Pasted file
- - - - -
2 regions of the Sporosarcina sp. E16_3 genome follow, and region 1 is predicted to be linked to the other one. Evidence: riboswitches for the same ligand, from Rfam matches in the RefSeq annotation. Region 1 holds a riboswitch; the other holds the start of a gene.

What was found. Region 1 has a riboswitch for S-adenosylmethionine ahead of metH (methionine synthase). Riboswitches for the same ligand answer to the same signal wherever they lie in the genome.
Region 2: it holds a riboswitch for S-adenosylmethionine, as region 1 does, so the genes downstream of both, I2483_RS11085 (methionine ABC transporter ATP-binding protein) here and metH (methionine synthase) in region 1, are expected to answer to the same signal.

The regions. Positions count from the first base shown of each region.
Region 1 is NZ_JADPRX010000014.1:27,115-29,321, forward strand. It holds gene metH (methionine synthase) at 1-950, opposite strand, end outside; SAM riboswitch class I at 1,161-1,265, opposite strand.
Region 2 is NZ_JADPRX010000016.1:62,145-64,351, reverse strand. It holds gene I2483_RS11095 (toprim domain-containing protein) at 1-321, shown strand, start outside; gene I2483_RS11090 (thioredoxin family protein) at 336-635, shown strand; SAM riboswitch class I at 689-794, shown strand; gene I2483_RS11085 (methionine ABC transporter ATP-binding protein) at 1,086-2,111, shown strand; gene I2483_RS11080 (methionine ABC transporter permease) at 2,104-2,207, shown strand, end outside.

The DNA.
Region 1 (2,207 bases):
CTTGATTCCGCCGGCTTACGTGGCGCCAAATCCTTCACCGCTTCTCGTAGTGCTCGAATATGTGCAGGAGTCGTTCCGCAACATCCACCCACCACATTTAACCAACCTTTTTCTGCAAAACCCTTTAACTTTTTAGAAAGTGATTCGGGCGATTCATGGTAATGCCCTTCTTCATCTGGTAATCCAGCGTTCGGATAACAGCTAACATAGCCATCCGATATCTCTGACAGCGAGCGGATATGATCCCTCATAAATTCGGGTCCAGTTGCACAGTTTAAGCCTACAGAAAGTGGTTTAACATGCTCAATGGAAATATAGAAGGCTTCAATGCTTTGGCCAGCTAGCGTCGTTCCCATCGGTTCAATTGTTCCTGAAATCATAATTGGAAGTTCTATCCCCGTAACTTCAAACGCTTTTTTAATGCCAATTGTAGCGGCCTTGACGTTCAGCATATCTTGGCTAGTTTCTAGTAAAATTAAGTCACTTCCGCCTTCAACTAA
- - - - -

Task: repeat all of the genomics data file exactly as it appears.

2 regions of the Sporosarcina sp. E16_3 genome follow, and region 1 is predicted to be linked to the other one. Evidence: riboswitches for the same ligand, from Rfam matches in the RefSeq annotation. Region 1 holds a riboswitch; the other holds the start of a gene.

What was found. Region 1 has a riboswitch for S-adenosylmethionine ahead of metH (methionine synthase). Riboswitches for the same ligand answer to the same signal wherever they lie in the genome.
Region 2: it holds a riboswitch for S-adenosylmethionine, as region 1 does, so the genes downstream of both, I2483_RS11085 (methionine ABC transporter ATP-binding protein) here and metH (methionine synthase) in region 1, are expected to answer to the same signal.

The regions. Positions count from the first base shown of each region.
Region 1 is NZ_JADPRX010000014.1:27,115-29,321, forward strand. It holds gene metH (methionine synthase) at 1-950, opposite strand, end outside; SAM riboswitch class I at 1,161-1,265, opposite strand.
Region 2 is NZ_JADPRX010000016.1:62,145-64,351, reverse strand. It holds gene I2483_RS11095 (toprim domain-containing protein) at 1-321, shown strand, start outside; gene I2483_RS11090 (thioredoxin family protein) at 336-635, shown strand; SAM riboswitch class I at 689-794, shown strand; gene I2483_RS11085 (methionine ABC transporter ATP-binding protein) at 1,086-2,111, shown strand; gene I2483_RS11080 (methionine ABC transporter permease) at 2,104-2,207, shown strand, end outside.

The DNA.
Region 1 (2,207 bases):
CTTGATTCCGCCGGCTTACGTGGCGCCAAATCCTTCACCGCTTCTCGTAGTGCTCGAATATGTGCAGGAGTCGTTCCGCAACATCCACCCACCACATTTAACCAACCTTTTTCTGCAAAACCCTTTAACTTTTTAGAAAGTGATTCGGGCGATTCATGGTAATGCCCTTCTTCATCTGGTAATCCAGCGTTCGGATAACAGCTAACATAGCCATCCGATATCTCTGACAGCGAGCGGATATGATCCCTCATAAATTCGGGTCCAGTTGCACAGTTTAAGCCTACAGAAAGTGGTTTAACATGCTCAATGGAAATATAGAAGGCTTCAATGCTTTGGCCAGCTAGCGTCGTTCCCATCGGTTCAATTGTTCCTGAAATCATAATTGGAAGTTCTATCCCCGTAACTTCAAACGCTTTTTTAATGCCAATTGTAGCGGCCTTGACGTTCAGCATATCTTGGCTAGTTTCTAGTAAAATTAAGTCACTTCCGCCTTCAACTAA